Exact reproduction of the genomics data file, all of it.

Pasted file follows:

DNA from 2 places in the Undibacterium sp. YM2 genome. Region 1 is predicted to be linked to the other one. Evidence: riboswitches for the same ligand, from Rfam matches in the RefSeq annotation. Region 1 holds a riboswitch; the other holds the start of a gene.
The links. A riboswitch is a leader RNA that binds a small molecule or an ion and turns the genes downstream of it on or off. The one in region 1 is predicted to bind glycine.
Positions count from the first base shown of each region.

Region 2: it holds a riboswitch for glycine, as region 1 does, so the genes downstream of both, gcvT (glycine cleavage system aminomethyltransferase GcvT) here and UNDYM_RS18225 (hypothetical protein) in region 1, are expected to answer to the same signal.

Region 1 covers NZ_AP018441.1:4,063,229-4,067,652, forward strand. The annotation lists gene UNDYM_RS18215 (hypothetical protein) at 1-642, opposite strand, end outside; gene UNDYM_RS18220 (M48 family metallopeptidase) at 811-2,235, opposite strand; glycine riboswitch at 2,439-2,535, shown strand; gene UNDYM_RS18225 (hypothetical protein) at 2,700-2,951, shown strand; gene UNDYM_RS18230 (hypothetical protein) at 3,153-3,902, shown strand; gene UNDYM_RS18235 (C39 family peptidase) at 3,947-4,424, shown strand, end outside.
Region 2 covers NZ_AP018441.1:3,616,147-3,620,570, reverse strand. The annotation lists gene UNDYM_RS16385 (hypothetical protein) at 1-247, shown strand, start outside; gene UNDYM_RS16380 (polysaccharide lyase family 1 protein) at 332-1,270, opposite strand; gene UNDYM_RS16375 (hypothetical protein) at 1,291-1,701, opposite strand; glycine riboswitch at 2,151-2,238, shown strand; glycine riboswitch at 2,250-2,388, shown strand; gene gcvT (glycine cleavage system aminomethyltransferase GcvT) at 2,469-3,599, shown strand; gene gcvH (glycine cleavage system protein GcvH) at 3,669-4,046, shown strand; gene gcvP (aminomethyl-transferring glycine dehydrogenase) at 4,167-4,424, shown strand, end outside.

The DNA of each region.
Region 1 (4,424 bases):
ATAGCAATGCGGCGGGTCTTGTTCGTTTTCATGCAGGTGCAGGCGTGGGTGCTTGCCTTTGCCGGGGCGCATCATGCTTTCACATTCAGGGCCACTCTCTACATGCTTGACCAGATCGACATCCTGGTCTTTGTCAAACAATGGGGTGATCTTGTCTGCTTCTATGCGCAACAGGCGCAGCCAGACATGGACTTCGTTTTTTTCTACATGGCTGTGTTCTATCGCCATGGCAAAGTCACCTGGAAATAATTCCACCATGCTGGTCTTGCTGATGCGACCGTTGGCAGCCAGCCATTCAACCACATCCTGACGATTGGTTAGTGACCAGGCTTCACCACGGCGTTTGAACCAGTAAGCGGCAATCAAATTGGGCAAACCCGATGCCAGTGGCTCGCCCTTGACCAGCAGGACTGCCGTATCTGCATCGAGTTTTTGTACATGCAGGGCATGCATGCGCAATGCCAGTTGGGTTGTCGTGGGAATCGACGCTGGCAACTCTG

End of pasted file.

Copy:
DNA from 2 places in the Undibacterium sp. YM2 genome. Region 1 is predicted to be linked to the other one. Evidence: riboswitches for the same ligand, from Rfam matches in the RefSeq annotation. Region 1 holds a riboswitch; the other holds the start of a gene.
The links. A riboswitch is a leader RNA that binds a small molecule or an ion and turns the genes downstream of it on or off. The one in region 1 is predicted to bind glycine.
Positions count from the first base shown of each region.

Region 2: it holds a riboswitch for glycine, as region 1 does, so the genes downstream of both, gcvT (glycine cleavage system aminomethyltransferase GcvT) here and UNDYM_RS18225 (hypothetical protein) in region 1, are expected to answer to the same signal.

Region 1 covers NZ_AP018441.1:4,063,229-4,067,652, forward strand. The annotation lists gene UNDYM_RS18215 (hypothetical protein) at 1-642, opposite strand, end outside; gene UNDYM_RS18220 (M48 family metallopeptidase) at 811-2,235, opposite strand; glycine riboswitch at 2,439-2,535, shown strand; gene UNDYM_RS18225 (hypothetical protein) at 2,700-2,951, shown strand; gene UNDYM_RS18230 (hypothetical protein) at 3,153-3,902, shown strand; gene UNDYM_RS18235 (C39 family peptidase) at 3,947-4,424, shown strand, end outside.
Region 2 covers NZ_AP018441.1:3,616,147-3,620,570, reverse strand. The annotation lists gene UNDYM_RS16385 (hypothetical protein) at 1-247, shown strand, start outside; gene UNDYM_RS16380 (polysaccharide lyase family 1 protein) at 332-1,270, opposite strand; gene UNDYM_RS16375 (hypothetical protein) at 1,291-1,701, opposite strand; glycine riboswitch at 2,151-2,238, shown strand; glycine riboswitch at 2,250-2,388, shown strand; gene gcvT (glycine cleavage system aminomethyltransferase GcvT) at 2,469-3,599, shown strand; gene gcvH (glycine cleavage system protein GcvH) at 3,669-4,046, shown strand; gene gcvP (aminomethyl-transferring glycine dehydrogenase) at 4,167-4,424, shown strand, end outside.

The DNA of each region.
Region 1 (4,424 bases):
ATAGCAATGCGGCGGGTCTTGTTCGTTTTCATGCAGGTGCAGGCGTGGGTGCTTGCCTTTGCCGGGGCGCATCATGCTTTCACATTCAGGGCCACTCTCTACATGCTTGACCAGATCGACATCCTGGTCTTTGTCAAACAATGGGGTGATCTTGTCTGCTTCTATGCGCAACAGGCGCAGCCAGACATGGACTTCGTTTTTTTCTACATGGCTGTGTTCTATCGCCATGGCAAAGTCACCTGGAAATAATTCCACCATGCTGGTCTTGCTGATGCGACCGTTGGCAGCCAGCCATTCAACCACATCCTGACGATTGGTTAGTGACCAGGCTTCACCACGGCGTTTGAACCAGTAAGCGGCAATCAAATTGGGCAAACCCGATGCCAGTGGCTCGCCCTTGACCAGCAGGACTGCCGTATCTGCATCGAGTTTTTGTACATGCAGGGCATGCATGCGCAATGCCAGTTGGGTTGTCGTGGGAATCGACGCTGGCAACTCTG